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ACGA stands firmly opposed to grain imports

(Wednesday, May 21, 2003 -- CropChoice news) -- From a news release.

Contact: Larry Mitchell, (202) 835-0330

WASHINGTON - May 20, 2003 - ACGA president Keith Dittrich recently commented on statements made by other commodity organizations who are trying to justify the importation of grain and oilseeds into the U.S. even when adequate domestic supplies are still available.

"It is certainly disappointing to hear of such justifications when even the talk of importing corn or soybeans in the past has severely damaged commodity prices," stated Dittrich. "It is even more upsetting given the serious risk of spreading diseases such as Asian Soybean Rust. The importation of this pathogen would have severe negative consequences to the soybean industry and corn producers as well."

"While it may be true that there may be a slight economic advantage to importing commodities as opposed to using domestic production in a few isolated parts of the country, it is also understood that any such action could cause severe repercussions to American farmers who provide the bulk of commodities to these companies. Isn't their any loyalty to the U.S. farmer anymore?" questioned Dittrich, "Given the global circumstances of the past year and the need for domestic security, one would think that these companies would be careful not to do anything that could risk an outbreak of disease or further damage our fragile economy here in the U.S.

"Corn exports are stalling," explained Dittrich, "with Marketing Year (MY) 2002/03 corn exports only projected to be about 1.6 billion bushels. Advocates of the current national farm policy and their 'think tanks' projected just a few years ago that the U.S. would be exporting 2.5 billion bushels of corn by now. These projections were also made by other farm organizations and national commodity groups that have and continue to support the export oriented U.S. farm policy which has been in place since the 1985 farm law. Based on official USDA export data records, those 'marketing expert groups' could not have hit the target if it was the broadside of a big barn. The evidence is in and their farm policy is an abject failure for U.S. farmers and rural America."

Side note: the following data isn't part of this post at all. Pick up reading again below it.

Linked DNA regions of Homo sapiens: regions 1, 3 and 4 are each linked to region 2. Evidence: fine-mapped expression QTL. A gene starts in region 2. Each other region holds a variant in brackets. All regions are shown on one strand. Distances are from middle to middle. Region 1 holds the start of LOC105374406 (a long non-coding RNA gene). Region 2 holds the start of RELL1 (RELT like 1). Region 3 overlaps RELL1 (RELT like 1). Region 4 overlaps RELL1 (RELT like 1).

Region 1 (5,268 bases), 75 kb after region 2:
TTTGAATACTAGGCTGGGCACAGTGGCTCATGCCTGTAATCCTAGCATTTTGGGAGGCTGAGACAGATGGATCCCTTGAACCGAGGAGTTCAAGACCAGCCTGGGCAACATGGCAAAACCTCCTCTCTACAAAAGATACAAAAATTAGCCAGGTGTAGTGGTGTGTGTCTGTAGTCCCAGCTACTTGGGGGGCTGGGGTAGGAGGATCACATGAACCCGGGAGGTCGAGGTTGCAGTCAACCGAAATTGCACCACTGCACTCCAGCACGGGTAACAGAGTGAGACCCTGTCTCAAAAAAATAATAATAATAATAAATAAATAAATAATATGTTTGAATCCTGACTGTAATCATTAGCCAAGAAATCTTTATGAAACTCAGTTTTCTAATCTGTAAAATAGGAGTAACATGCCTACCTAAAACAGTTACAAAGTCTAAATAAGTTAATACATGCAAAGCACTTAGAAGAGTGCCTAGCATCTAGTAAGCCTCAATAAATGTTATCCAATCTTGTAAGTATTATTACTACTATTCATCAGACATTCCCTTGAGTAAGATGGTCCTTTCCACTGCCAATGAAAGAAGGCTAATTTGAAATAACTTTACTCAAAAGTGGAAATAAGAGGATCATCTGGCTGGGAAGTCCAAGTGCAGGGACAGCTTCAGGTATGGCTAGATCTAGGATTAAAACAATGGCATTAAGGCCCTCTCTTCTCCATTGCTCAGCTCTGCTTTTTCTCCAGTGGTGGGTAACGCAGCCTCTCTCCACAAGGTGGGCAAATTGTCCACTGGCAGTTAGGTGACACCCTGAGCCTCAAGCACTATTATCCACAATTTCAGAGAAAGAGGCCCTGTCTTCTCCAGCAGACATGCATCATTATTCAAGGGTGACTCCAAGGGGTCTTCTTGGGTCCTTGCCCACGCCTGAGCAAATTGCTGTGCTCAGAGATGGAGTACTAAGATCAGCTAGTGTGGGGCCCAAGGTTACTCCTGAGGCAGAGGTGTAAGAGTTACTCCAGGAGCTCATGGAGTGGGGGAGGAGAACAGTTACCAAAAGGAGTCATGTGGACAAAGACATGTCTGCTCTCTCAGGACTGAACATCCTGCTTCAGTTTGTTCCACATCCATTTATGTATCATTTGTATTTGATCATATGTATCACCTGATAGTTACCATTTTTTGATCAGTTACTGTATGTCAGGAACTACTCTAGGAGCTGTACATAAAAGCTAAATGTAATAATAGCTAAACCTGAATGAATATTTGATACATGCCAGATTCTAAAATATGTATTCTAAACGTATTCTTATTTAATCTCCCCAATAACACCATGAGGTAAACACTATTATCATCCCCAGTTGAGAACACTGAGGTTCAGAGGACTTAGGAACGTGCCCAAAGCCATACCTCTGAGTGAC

Dittrich went on to say that he hoped the agriculture community would ask hard questions to the promoters and defenders (especially national commodity groups) of grain imports into the U.S., before long-term economic farm income damage has been done. He also went on to say that if an outbreak of soybean Asian Rust disease did occur, the importing companies should be held financially accountable to U.S. producers as a class.